Curtis—Textbook of Gynaecology.   Saunders Co.; 193 8.
Hundley, Krantz & Hibbits—Med. Clin. N. A.   March, 1939, 373
Saunders; 1933, v. 3.
(Abstract of an address given before the Vancouver Medical Association, December 5th, 1939.)
Dr. D. H. Williams
Director of Venereal Disease Section, Provincial Department of Health.
Prostitution is a problem, a social problem, which is also related to venereal disease, and
this constitutes our justification for dealing with the subject. It is not merely, or even
mainly, a moral problem, but one that must be solved if we are to reduce the incidence of
venereal disease to a minimum.
Pelouze, in his book on the Treatment of Gonorrhoea, says in a chapter he devotes to
prostitution: "The chief interest of the physician in prostitution is neither as vocation,
avocation nor as an art, but as a potent means whereby genital infectious disease is spread."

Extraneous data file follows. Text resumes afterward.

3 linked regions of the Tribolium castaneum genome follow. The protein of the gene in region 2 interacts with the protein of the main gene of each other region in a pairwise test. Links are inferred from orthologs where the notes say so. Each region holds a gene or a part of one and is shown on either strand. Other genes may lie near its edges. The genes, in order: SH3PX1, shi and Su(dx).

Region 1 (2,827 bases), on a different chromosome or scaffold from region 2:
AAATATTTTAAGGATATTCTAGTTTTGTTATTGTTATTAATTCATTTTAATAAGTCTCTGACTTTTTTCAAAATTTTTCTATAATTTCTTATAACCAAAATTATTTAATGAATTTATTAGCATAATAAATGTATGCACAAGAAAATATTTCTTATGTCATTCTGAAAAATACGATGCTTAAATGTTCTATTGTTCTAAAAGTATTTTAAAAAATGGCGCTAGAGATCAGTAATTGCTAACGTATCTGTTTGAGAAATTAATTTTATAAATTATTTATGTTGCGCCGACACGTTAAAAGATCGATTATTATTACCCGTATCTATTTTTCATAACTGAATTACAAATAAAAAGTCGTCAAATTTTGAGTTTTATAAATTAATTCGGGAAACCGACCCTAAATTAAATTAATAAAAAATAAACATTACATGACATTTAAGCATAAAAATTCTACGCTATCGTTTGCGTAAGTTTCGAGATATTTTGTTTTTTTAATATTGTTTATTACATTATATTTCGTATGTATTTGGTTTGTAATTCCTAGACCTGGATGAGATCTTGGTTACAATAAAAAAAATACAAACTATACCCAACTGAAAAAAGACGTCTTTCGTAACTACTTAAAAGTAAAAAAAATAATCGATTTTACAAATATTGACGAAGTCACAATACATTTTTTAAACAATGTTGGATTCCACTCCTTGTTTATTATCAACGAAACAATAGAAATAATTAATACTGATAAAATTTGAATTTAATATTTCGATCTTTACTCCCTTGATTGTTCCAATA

Most of the opinions of the average layman, even of the average" physician, are 100%
fallacious. We must correct these mistaken ideas, especially in the minds of doctors, on
whom so many must depend for authoritative instruction. Venereal disease is a major
health problem in British Columbia today. We have not recognized this fact—primarily
because of the secrecy usually attached to discussions of this subject, and the complete
absence till lately of any attempt to give the public information about it. Only within the
last two years has any adequate attempt been made to bring the true state of affairs' in
British Columbia to the light of day.
In 1938, 92,000 tests for V.D. were made in the Public Health Laboratories of the
Province. Five-sixths of these were made for private physicians, and this statement will
give some idea of the volume of venereal disease in the hands of the private physician.
28,791 doses of antisyphilitic medication were distributed; 998 written consultations
were sent to doctors; 3034 new notifications of venereal disease were made in 1938, and